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The intricacies of pension fund malfeasance are not always the stuff that tabloid writers dream about, but the unveiling of the indictment of a director of New York’s largest public retirement fund just before Christmas was an exception. Navnoor Kang, a former tennis pro turned portfolio manager for the New York State Common Retirement Fund, is charged with accepting bribes in exchange for directing billions of dollars of the fund’s trading business to two broker-dealers, FTN Financial and Sterne Agee. Coordinating payments through the smartphone app WhatsApp, Kang received luxury watches, travel, bottle-service, cocaine, strippers, prostitutes, and — wait for it — tickets to a Paul McCartney concert. “Drug-fueled pay-to-play scheme,” shouted a New York Post headline.
When Kang allegedly started taking the bribes from Gregg Schonhorn, an employee of FTN Financial, and Deborah Kelley, an employee of Sterne Agee, neither company was doing any business with the pension fund at all. They weren’t even on the fund’s list of approved broker dealers, so Kang had to launder their business through other companies, meaning New York’s public employees were paying double commissions on every one of those trades. Kang eventually managed to get the companies on the fund’s whitelist, however, and by last year, Sterne Agee and FTN Financial had gone from $0 in annual business with the fund to $179 million and $2.4 billion, respectively. FTN Financial alone was making $1 million per month in commissions on its trades for the fund.
The episode is hardly unique. With billions and billions under management, and in many instances spotty oversight, public pension funds can look like the juiciest wildebeests on the veldt to financial predators. Last June, Norman Seabrook, the president of the New York Correction Officers’ Benevolent Association, the group’s union, was charged with accepting a Ferragamo bag full of $60,000 in cash in exchange for steering $20 million from the New York City Correction Officers’ pension fund to Platinum Partners, a spectacularly dodgy hedge fund with ties to both a Florida Ponzi scheme and a plan to illegally profit off the deaths of terminally ill patients.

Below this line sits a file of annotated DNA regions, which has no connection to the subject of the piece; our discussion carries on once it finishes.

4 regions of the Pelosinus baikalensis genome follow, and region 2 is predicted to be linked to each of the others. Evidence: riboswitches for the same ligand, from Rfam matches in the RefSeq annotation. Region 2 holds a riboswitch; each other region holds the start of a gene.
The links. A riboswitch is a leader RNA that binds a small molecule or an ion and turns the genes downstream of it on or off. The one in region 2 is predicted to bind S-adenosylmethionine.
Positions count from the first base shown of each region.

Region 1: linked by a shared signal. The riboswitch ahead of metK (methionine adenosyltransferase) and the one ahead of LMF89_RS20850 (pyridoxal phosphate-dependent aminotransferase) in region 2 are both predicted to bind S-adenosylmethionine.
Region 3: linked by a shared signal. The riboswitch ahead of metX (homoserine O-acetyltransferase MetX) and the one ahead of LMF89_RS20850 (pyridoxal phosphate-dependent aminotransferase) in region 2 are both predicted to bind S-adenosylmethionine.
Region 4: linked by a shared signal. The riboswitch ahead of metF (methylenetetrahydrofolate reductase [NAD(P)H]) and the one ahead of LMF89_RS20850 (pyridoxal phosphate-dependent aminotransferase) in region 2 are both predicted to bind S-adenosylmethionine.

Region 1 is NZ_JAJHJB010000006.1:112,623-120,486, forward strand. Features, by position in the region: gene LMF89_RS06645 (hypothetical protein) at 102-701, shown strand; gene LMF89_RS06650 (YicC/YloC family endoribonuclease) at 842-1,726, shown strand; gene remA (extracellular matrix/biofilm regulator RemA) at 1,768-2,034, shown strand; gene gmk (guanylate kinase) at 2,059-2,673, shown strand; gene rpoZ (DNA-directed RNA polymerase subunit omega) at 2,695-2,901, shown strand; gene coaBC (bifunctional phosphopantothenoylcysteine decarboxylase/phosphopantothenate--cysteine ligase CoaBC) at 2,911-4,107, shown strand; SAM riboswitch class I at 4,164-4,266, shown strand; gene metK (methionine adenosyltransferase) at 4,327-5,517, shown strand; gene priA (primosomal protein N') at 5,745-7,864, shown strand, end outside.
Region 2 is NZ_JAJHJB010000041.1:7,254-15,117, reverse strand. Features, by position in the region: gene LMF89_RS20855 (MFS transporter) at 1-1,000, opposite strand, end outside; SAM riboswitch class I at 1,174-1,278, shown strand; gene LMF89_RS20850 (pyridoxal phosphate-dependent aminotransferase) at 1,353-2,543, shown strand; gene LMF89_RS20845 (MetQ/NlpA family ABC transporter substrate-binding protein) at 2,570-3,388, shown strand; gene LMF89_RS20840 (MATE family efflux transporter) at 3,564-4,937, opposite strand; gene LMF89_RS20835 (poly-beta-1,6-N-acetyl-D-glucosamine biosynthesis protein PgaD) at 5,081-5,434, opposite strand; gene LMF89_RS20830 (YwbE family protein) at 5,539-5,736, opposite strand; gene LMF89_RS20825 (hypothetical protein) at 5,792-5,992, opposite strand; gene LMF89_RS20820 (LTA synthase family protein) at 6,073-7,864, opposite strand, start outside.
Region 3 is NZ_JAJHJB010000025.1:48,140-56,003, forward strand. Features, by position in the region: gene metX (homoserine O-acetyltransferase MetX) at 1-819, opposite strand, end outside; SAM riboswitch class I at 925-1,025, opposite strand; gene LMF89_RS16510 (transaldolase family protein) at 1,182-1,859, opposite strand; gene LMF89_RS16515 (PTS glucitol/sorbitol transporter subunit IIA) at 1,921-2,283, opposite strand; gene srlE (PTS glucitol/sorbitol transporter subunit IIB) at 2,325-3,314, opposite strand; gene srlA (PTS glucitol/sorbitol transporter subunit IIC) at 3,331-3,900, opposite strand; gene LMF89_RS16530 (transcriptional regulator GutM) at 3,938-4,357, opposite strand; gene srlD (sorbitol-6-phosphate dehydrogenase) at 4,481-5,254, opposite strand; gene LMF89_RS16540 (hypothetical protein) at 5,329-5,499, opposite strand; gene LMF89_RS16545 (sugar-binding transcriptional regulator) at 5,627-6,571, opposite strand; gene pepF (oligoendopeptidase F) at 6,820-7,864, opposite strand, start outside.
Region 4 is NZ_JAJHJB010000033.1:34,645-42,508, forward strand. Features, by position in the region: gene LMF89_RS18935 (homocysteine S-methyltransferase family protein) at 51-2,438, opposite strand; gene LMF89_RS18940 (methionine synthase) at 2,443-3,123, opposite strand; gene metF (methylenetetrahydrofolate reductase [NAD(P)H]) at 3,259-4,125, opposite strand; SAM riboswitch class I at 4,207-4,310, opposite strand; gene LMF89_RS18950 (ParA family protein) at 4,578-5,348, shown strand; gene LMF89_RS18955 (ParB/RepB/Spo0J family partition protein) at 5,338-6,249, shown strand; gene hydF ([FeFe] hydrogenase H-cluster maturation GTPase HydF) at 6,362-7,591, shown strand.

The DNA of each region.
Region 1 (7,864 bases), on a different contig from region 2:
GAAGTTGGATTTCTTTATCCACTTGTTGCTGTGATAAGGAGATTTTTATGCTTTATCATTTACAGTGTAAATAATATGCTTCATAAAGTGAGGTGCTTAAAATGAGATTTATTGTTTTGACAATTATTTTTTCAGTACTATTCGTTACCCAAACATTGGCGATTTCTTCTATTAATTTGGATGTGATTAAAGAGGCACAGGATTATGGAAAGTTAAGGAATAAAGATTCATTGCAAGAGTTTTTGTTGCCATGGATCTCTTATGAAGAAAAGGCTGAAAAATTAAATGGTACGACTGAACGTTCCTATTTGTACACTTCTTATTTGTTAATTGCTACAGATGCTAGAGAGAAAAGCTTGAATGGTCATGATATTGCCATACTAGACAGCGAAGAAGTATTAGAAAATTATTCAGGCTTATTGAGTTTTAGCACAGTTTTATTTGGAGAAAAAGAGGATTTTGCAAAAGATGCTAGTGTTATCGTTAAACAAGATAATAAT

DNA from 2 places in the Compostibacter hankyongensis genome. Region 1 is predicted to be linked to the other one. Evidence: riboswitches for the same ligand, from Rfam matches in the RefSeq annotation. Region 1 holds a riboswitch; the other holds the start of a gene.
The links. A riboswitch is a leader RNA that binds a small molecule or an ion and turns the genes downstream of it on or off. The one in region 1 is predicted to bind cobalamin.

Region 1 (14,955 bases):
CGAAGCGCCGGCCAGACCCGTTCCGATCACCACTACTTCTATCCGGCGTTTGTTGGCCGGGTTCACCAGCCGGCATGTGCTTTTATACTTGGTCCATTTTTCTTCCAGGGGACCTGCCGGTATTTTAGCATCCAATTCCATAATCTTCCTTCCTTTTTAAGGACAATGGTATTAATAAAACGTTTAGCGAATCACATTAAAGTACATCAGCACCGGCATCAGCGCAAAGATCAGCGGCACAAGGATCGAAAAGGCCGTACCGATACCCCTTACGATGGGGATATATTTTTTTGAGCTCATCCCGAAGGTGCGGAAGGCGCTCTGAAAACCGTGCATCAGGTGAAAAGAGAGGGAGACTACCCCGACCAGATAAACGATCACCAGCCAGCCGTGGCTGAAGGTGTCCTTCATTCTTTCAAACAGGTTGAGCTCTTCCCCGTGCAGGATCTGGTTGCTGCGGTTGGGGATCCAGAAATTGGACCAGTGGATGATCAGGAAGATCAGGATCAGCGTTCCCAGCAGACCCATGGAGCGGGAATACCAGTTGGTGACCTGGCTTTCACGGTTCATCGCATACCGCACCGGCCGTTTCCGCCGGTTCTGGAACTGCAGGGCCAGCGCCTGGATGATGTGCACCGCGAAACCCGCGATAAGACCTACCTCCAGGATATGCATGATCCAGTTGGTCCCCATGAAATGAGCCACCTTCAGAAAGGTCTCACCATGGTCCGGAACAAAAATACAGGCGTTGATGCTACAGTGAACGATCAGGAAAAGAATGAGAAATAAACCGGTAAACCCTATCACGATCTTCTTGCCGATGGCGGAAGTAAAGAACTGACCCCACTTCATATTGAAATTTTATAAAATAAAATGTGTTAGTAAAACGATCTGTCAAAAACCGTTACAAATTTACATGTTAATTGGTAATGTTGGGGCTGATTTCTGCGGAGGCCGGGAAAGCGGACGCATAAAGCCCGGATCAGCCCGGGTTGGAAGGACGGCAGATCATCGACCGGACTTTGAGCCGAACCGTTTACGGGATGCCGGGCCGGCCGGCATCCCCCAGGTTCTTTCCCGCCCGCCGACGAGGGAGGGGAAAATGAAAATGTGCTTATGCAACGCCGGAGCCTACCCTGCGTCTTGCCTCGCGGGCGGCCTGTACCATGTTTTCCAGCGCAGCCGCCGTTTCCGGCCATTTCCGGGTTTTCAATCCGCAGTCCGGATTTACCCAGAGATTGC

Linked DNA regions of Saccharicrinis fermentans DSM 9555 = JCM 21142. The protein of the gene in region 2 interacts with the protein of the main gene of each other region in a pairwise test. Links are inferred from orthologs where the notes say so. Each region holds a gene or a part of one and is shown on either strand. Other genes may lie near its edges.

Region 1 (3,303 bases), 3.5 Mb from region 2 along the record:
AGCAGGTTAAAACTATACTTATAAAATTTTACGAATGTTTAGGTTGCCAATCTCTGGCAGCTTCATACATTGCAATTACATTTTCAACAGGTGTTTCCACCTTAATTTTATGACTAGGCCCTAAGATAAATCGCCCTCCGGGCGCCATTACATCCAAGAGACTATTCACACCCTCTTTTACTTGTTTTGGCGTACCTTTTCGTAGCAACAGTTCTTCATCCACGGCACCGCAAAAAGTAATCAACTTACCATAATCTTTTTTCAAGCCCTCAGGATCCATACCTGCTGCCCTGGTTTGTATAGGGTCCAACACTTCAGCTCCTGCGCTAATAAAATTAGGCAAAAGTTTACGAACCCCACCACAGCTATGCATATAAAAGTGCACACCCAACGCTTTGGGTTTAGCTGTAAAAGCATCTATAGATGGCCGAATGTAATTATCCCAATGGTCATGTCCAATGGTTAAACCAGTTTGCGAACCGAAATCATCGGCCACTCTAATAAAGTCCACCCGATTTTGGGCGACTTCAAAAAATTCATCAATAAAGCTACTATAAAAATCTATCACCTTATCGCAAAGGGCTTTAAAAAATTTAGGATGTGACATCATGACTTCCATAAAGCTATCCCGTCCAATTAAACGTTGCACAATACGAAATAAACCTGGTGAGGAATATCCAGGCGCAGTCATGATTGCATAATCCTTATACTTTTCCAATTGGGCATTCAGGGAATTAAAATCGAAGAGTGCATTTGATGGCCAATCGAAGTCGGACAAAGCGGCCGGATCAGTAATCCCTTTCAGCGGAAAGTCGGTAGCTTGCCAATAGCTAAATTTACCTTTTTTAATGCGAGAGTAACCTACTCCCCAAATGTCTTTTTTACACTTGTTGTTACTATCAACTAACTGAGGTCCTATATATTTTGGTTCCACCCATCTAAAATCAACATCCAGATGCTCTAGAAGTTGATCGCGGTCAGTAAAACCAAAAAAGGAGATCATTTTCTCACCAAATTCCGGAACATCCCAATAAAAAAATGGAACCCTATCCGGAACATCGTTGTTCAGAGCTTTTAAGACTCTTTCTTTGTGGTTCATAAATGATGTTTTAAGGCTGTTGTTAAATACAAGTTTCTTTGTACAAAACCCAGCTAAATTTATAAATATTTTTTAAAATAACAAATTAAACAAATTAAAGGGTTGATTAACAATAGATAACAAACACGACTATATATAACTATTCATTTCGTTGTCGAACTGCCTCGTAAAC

In this instance, it makes sense that the focus of the outrage in the wake of the indictment is on Kang, the man who allegedly sold off his duty to elderly pensioners and hard-working public employees. It also makes sense that Tom DiNapoli — who as state comptroller oversees the New York State Common Retirement Fund, and who came into office pledging to purge this kind of corruption — is taking heat. His predecessor, Alan Hevesi, pleaded guilty in 2010 to steering a quarter billion dollars in investments from the same fund toward one company in return for nearly $1 million in travel, fake consulting fees, and campaign donations.
But there is an asymmetry here. The only parties so far to emerge from the scandal unscathed are the companies themselves.
“The firms weren’t necessarily bad actors,” Dawn Dearden, a spokesperson for the U.S. Attorney’s Office of the Southern District of New York, told the Voice when asked why the companies weren’t facing any repercussions. “It was individuals.” True, both Schonhorn and Kelley were indicted, as individuals, alongside Kang; and true, both FTN Financial and Sterne Agee had in-house policies against bribery. But both of their Wall Street firms will walk away from this smoldering trainwreck intact, carrying the millions they made with them.